Excerpt from Jerry Sittser's A Grace Disguised: How the Soul Grows through Loss (eBook).
Regret is inescapable in a world of imperfection, failure, and loss. But can there also be redemption? Can a life gone wrong because of loss be made right again, however irreversible the loss itself? Can people with regrets be set free and transformed?
I believe that there can be redemption, but only under one significant condition: People with regrets can be redeemed, but they cannot reverse the loss that gave rise to the regrets. People can be changed by the unchangeable losses they experience. Thus, for redemption to occur, they must let go of the loss itself and embrace the good effects that the loss can have on their lives. They must somehow transcend what lies behind and reach forward to what lies ahead, directing their energies toward changes they can make now. In other words, they must seek personal transformation, which comes only through grace...
[How Regret Can Be Useful]
Regret [can] lead to transformation if we view loss as an opportunity to take inventory of our lives. Loss forces us to see ourselves for what we are.
Freedom did not come from denying the past but from looking at it squarely, taking ownership of it, and allowing myself to be transformed by it.
For about four months after the accident I spent a great deal of time reviewing the quality of the marriage relationship I had with Lynda. Most of what I reviewed pleased me, though not all. I also explored my family history and observed patterns in my past that kept repeating themselves from one generation to the next. I looked hard at the kind of person I was. I kept asking questions and evaluating. I gained insights that were troubling to me. I saw how manipulative and self-righteous I was and how often I tried to impress and win others. This period of reflection proved to be liberating for me. I am more free from the past now than I would otherwise have been. Yet this freedom did not come from denying the past but from looking at it squarely, taking ownership of it, and allowing myself to be transformed by it...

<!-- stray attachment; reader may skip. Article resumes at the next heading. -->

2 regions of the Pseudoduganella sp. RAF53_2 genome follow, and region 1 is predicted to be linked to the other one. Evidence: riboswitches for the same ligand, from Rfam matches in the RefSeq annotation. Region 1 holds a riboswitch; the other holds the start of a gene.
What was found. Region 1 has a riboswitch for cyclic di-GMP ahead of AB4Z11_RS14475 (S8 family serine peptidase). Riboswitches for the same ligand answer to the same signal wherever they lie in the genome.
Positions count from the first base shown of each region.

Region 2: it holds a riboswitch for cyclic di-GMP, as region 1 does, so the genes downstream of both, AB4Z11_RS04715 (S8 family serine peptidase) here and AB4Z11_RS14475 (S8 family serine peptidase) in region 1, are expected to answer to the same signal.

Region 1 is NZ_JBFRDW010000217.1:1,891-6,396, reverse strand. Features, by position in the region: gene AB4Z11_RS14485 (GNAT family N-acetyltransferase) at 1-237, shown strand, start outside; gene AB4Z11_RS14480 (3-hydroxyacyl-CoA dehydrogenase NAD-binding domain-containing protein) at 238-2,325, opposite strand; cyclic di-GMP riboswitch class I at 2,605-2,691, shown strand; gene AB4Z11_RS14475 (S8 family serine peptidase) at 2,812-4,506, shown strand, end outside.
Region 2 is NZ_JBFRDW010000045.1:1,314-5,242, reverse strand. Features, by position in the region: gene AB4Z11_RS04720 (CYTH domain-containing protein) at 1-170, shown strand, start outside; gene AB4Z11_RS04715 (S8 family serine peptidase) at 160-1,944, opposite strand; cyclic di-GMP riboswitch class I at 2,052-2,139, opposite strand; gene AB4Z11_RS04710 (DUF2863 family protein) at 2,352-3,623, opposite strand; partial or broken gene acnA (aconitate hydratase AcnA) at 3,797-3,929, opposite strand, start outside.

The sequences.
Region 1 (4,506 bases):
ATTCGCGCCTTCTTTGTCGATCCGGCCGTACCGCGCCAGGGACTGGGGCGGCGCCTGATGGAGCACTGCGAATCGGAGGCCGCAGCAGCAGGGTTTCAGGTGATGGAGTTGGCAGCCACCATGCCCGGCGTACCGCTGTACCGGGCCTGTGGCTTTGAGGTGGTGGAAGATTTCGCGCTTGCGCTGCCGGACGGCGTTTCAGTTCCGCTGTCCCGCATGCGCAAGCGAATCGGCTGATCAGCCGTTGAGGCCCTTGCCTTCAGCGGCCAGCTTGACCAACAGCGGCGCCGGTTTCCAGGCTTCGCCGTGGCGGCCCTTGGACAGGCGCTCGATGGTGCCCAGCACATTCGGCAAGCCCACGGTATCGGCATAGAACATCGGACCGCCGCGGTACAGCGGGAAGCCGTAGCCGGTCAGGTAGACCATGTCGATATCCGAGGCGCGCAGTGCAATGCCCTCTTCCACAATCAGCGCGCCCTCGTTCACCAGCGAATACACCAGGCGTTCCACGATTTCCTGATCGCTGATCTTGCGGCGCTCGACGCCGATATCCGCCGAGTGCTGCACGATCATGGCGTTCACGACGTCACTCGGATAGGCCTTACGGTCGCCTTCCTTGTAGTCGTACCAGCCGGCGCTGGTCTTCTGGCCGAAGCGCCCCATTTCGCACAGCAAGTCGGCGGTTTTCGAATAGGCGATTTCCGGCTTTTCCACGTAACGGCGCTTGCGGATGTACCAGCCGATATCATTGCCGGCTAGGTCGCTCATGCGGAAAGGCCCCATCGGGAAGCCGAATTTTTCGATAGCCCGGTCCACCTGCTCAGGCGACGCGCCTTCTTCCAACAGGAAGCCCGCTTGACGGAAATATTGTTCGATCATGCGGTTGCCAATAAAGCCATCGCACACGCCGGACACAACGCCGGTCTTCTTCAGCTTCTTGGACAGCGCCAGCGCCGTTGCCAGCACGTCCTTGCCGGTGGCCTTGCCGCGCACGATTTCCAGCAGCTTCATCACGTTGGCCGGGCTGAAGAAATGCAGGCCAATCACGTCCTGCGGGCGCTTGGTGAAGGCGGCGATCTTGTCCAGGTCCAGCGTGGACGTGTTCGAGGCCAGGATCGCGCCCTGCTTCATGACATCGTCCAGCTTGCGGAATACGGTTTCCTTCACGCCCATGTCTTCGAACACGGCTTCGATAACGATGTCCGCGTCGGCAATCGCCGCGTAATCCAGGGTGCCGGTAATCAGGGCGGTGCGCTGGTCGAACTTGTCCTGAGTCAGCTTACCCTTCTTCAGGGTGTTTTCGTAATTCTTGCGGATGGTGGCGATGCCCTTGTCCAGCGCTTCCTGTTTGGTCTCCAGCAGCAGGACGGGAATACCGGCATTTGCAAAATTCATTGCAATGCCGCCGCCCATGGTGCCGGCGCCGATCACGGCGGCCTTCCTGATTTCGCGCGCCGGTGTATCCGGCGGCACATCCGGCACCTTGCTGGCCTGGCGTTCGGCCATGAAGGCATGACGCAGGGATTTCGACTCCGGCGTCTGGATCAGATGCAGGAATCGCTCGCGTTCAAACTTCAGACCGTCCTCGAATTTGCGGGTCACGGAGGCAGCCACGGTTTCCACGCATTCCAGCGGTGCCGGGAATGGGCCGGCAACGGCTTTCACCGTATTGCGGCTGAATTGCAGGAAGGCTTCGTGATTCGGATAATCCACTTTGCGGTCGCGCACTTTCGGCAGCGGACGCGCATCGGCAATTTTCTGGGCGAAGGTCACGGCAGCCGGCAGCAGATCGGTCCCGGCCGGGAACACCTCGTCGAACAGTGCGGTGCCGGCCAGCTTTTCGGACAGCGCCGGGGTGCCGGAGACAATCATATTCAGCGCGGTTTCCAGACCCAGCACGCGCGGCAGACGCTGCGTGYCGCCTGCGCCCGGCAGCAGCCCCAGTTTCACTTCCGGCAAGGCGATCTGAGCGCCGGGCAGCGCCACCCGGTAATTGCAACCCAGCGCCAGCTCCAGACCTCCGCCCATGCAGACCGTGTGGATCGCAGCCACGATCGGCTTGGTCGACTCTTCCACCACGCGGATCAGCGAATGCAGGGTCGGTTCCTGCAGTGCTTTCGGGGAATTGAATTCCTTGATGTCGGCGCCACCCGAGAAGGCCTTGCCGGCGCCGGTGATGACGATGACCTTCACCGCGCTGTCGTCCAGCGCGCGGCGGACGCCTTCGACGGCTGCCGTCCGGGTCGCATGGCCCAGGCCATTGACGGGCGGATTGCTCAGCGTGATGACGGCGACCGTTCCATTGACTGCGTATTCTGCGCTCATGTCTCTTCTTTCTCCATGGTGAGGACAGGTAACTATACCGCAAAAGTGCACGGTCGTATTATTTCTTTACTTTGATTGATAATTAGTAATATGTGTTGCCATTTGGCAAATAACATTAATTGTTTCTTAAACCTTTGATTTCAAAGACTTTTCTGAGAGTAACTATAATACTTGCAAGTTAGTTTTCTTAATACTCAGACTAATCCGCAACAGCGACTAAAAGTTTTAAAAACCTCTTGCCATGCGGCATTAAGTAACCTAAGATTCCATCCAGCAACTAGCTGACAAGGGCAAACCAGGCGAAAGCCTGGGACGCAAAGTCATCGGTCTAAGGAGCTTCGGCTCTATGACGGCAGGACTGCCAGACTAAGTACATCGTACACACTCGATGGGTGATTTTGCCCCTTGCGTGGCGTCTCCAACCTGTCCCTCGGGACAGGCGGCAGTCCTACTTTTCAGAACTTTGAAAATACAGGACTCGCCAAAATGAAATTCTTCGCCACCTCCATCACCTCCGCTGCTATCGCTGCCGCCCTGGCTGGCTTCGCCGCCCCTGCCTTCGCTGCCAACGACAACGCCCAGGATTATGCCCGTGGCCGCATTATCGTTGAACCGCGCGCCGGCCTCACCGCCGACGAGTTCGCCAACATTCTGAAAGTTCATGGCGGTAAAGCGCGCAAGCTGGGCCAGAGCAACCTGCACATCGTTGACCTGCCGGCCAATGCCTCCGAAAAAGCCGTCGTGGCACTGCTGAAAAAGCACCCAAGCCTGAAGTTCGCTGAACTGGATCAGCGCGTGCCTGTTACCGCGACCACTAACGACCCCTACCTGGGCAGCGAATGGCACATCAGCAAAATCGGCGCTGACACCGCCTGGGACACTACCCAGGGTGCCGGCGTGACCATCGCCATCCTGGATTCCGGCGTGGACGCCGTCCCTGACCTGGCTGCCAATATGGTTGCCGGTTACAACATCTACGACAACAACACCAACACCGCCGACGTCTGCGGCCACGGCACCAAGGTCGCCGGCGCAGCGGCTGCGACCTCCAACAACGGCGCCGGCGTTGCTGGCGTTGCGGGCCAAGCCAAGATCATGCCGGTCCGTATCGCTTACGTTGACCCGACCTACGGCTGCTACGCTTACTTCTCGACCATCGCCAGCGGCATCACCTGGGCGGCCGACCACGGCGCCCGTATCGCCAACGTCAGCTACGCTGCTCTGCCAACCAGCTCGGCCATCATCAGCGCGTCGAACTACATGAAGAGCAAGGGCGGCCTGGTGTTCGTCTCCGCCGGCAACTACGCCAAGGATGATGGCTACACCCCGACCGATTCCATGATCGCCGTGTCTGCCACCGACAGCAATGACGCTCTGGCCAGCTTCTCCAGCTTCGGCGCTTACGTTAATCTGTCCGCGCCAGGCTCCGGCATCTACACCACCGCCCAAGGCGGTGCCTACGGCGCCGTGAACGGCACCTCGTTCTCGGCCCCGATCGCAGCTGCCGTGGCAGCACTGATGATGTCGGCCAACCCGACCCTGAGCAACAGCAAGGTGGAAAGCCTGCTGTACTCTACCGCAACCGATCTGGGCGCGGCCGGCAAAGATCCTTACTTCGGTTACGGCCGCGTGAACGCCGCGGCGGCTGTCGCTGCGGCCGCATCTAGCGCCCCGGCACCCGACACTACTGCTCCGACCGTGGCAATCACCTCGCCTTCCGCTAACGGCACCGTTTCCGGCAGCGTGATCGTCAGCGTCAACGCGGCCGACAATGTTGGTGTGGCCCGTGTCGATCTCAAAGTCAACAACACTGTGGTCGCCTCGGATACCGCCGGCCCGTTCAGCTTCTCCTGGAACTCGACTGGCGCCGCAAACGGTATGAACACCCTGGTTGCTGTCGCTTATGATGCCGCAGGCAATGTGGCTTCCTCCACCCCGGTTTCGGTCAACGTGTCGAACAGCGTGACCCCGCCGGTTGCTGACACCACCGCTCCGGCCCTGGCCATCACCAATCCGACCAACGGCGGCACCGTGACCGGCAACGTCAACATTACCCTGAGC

[When Regret Goes Sour]
The gift of divine forgiveness will help us to forgive ourselves. Without it, regret becomes a form of self-punishment. We see the evil we have done and the pain we have inflicted on others. We feel an acute sense of guilt. We loathe our selfishness and foolishness. And we know that there is nothing we can do to reverse the consequences of our actions.
Yet a holy God imparts forgiveness if we sincerely ask for it; a just God shows us mercy and embraces us in love. If such a God can forgive us, then surely we can forgive ourselves. If such a God lavishes us with grace, then surely we can stop punishing ourselves and live in that grace. Divine forgiveness leads to self-forgiveness.
- Jerry Sittser
Q: How can we know when regret has turned sour?
Learn more about A Grace Disguised: How the Soul Grows through Loss (eBook). And I'm looking forward to Sittser's upcoming book, A Grace Revealed!
-Adam Forrest, tip of the hat to Matt Saganski
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